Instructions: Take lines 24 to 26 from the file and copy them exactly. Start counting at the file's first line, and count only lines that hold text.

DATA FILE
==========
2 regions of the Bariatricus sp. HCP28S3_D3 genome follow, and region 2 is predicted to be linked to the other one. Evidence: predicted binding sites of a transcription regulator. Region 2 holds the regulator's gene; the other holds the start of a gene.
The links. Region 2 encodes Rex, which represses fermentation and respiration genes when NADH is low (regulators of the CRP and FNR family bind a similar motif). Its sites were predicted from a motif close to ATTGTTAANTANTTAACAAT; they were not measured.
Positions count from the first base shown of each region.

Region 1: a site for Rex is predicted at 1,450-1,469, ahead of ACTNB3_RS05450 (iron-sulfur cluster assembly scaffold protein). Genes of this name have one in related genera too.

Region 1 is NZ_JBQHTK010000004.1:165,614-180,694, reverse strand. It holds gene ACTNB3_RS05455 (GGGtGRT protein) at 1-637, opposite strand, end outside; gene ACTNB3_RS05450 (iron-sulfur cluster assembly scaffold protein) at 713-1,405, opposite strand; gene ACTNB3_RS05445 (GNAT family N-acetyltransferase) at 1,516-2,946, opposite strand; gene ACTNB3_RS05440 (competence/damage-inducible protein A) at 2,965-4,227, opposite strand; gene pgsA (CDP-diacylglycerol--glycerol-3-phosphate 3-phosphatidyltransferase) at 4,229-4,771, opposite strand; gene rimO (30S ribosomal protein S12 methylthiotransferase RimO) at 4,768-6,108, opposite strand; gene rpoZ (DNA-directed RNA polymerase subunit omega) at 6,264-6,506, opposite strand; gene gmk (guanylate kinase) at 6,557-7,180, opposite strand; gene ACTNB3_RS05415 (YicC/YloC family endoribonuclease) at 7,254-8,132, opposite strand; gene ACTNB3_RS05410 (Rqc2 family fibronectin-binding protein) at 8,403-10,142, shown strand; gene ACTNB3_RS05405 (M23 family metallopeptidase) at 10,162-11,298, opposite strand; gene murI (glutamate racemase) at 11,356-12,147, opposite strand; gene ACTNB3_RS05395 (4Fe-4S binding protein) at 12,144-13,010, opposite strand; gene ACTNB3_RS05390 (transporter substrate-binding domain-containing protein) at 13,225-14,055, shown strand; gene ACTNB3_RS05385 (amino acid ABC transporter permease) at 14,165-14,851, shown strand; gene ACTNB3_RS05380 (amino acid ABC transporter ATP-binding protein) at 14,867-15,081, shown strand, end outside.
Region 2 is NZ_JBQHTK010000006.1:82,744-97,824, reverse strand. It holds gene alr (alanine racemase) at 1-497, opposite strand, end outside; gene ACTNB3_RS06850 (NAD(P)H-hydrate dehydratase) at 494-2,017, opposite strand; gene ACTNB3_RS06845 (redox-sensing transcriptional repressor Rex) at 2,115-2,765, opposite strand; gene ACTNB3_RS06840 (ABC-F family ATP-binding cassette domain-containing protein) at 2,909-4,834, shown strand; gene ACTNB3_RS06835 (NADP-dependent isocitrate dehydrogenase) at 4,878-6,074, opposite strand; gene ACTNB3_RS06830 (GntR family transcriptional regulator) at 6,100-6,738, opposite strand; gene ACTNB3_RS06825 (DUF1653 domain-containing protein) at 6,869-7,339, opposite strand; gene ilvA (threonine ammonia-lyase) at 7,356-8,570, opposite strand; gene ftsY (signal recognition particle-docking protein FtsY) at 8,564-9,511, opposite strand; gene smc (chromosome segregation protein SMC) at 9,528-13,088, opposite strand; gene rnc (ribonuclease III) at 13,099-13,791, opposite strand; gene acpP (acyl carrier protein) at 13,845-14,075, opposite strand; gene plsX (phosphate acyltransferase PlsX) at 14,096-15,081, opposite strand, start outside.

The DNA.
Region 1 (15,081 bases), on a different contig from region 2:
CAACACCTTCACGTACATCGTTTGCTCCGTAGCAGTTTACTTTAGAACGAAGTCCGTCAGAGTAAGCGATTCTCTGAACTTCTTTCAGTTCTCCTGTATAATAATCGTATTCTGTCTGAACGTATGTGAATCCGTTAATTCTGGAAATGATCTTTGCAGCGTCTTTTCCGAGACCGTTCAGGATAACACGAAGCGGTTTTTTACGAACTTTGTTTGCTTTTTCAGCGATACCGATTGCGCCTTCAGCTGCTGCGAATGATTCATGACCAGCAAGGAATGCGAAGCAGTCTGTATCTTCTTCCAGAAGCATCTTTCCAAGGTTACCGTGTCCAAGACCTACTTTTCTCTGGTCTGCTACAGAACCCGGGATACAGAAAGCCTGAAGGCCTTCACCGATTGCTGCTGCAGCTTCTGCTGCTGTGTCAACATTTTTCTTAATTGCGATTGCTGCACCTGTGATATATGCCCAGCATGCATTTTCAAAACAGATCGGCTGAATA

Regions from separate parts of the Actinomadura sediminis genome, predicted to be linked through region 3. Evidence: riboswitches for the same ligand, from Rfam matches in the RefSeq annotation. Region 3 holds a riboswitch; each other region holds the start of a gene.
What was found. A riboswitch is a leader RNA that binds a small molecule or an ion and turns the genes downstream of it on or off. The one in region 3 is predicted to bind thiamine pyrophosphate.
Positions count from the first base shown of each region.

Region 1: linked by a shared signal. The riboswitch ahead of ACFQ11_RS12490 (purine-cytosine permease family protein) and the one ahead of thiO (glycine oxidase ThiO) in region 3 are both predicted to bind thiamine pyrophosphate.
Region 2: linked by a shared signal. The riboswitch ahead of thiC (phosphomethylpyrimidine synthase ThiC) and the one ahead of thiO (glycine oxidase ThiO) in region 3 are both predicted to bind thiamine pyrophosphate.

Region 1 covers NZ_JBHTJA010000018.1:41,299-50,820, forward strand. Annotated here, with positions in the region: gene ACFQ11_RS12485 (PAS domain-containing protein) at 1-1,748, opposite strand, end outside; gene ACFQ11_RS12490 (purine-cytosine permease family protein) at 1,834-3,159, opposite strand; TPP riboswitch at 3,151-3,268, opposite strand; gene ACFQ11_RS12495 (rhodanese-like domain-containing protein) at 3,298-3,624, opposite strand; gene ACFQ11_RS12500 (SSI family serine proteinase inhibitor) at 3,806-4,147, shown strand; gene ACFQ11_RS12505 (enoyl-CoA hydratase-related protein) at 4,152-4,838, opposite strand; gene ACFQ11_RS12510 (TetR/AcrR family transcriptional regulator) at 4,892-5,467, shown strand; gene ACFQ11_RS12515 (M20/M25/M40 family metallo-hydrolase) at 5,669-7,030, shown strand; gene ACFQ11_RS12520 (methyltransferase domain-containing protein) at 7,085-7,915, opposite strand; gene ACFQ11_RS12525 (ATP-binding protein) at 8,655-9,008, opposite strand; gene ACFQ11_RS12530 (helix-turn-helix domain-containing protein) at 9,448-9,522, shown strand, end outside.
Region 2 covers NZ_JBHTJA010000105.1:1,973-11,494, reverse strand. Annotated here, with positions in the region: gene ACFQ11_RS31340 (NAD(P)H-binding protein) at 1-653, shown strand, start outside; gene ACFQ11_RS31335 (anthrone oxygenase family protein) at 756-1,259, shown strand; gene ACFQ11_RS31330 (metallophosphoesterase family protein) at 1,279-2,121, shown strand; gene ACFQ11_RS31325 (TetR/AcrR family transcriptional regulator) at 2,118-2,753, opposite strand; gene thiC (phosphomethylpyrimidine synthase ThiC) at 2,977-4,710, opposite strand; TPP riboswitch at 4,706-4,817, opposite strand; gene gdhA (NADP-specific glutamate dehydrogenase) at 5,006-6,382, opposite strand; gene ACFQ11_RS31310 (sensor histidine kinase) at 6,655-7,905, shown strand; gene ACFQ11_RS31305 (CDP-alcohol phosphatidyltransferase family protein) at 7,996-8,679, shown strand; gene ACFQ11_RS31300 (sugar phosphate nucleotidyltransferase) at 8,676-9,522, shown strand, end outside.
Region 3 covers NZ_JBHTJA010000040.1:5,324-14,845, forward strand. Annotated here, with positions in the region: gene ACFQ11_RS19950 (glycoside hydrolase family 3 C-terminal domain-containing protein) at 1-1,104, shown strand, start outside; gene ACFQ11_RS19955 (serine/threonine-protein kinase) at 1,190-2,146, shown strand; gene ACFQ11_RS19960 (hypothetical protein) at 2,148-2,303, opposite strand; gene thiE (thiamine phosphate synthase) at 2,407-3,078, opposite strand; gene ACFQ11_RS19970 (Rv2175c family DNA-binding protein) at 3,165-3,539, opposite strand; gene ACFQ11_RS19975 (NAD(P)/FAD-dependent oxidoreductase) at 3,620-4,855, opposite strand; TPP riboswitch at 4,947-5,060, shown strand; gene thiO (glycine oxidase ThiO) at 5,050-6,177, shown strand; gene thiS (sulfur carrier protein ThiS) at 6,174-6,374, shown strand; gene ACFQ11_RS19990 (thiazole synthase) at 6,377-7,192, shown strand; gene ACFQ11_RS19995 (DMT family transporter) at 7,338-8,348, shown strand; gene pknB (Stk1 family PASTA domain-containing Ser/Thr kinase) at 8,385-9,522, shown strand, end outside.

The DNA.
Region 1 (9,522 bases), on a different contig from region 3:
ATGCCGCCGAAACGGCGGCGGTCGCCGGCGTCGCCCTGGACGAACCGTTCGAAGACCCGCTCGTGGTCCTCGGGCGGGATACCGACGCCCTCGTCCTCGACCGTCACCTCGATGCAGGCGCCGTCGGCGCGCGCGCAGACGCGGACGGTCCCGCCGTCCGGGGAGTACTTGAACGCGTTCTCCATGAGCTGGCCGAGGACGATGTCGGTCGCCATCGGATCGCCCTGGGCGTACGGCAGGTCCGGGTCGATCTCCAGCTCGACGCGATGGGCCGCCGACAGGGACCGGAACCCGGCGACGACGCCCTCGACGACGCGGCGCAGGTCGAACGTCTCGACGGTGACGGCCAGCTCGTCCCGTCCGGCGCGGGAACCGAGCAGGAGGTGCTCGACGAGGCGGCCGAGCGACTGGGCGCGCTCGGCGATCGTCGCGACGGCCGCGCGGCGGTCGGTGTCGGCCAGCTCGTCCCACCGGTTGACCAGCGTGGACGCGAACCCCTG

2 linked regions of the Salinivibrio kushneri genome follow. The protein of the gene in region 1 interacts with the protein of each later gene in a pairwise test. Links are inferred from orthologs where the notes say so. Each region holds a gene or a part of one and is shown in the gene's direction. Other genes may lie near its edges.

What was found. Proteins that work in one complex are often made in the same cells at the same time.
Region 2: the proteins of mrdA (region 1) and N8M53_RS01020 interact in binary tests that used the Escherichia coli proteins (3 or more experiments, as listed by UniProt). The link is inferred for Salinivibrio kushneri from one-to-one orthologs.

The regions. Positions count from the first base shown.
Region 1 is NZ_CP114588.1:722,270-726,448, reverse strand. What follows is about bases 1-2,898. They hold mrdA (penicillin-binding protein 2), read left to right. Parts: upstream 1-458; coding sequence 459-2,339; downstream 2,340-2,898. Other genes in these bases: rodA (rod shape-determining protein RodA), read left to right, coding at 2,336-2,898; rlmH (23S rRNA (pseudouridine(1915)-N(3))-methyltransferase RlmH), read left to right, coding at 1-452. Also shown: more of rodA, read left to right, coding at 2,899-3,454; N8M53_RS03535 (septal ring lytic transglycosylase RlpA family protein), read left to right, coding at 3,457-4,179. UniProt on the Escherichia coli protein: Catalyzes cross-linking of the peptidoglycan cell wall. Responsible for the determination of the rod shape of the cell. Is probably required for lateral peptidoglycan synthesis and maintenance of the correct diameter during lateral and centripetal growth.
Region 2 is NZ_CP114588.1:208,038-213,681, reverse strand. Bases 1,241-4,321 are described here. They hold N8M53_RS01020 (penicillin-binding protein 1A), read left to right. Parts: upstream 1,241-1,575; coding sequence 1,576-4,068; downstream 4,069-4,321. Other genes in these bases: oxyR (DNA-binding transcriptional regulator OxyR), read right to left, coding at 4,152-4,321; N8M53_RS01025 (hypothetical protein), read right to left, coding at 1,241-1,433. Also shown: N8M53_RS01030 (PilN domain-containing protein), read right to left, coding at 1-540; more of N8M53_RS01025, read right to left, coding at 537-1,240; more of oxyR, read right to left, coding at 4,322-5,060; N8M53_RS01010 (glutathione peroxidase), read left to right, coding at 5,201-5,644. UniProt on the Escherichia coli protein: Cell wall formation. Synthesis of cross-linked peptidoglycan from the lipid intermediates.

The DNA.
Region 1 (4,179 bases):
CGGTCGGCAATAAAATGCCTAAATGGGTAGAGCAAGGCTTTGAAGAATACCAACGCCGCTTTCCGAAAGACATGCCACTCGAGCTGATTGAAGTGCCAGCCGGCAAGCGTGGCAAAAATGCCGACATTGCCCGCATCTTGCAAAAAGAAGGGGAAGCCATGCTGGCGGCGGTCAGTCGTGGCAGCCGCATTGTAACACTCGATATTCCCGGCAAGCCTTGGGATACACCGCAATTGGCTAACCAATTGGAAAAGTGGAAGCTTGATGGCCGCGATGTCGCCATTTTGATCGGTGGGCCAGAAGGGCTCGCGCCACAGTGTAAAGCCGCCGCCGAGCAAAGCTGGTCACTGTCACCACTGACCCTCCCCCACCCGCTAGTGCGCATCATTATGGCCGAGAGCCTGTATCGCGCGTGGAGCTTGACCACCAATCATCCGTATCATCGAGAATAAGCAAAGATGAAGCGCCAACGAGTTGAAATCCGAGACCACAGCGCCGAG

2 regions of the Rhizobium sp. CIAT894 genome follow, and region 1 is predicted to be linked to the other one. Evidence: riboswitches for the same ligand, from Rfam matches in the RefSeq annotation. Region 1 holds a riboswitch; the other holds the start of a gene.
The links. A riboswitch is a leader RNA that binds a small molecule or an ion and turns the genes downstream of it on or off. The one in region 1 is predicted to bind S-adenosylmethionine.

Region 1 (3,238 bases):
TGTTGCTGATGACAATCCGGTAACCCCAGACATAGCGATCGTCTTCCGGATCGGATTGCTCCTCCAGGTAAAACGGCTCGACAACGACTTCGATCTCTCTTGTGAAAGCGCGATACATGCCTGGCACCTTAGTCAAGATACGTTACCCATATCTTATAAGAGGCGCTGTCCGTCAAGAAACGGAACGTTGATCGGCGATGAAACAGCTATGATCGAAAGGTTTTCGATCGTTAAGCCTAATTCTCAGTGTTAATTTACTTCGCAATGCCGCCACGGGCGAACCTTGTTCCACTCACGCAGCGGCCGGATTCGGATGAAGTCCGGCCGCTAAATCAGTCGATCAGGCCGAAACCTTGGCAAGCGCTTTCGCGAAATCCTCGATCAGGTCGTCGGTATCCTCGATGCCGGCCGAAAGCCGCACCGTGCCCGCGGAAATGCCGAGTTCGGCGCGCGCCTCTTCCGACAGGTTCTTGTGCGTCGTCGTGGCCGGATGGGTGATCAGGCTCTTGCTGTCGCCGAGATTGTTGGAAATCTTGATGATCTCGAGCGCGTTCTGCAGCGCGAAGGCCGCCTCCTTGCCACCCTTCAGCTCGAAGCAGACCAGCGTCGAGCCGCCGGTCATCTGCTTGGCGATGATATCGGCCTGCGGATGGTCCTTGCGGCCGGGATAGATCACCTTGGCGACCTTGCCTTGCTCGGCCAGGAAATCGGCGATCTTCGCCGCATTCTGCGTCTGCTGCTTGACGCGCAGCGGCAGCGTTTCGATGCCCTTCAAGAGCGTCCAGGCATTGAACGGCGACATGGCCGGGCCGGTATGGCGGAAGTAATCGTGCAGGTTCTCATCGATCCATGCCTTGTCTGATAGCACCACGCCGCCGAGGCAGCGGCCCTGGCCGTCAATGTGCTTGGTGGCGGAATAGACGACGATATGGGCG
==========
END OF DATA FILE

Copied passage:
The regions. Positions count from the first base shown.
Region 1 is NZ_CP114588.1:722,270-726,448, reverse strand. What follows is about bases 1-2,898. They hold mrdA (penicillin-binding protein 2), read left to right. Parts: upstream 1-458; coding sequence 459-2,339; downstream 2,340-2,898. Other genes in these bases: rodA (rod shape-determining protein RodA), read left to right, coding at 2,336-2,898; rlmH (23S rRNA (pseudouridine(1915)-N(3))-methyltransferase RlmH), read left to right, coding at 1-452. Also shown: more of rodA, read left to right, coding at 2,899-3,454; N8M53_RS03535 (septal ring lytic transglycosylase RlpA family protein), read left to right, coding at 3,457-4,179. UniProt on the Escherichia coli protein: Catalyzes cross-linking of the peptidoglycan cell wall. Responsible for the determination of the rod shape of the cell. Is probably required for lateral peptidoglycan synthesis and maintenance of the correct diameter during lateral and centripetal growth.
Region 2 is NZ_CP114588.1:208,038-213,681, reverse strand. Bases 1,241-4,321 are described here. They hold N8M53_RS01020 (penicillin-binding protein 1A), read left to right. Parts: upstream 1,241-1,575; coding sequence 1,576-4,068; downstream 4,069-4,321. Other genes in these bases: oxyR (DNA-binding transcriptional regulator OxyR), read right to left, coding at 4,152-4,321; N8M53_RS01025 (hypothetical protein), read right to left, coding at 1,241-1,433. Also shown: N8M53_RS01030 (PilN domain-containing protein), read right to left, coding at 1-540; more of N8M53_RS01025, read right to left, coding at 537-1,240; more of oxyR, read right to left, coding at 4,322-5,060; N8M53_RS01010 (glutathione peroxidase), read left to right, coding at 5,201-5,644. UniProt on the Escherichia coli protein: Cell wall formation. Synthesis of cross-linked peptidoglycan from the lipid intermediates.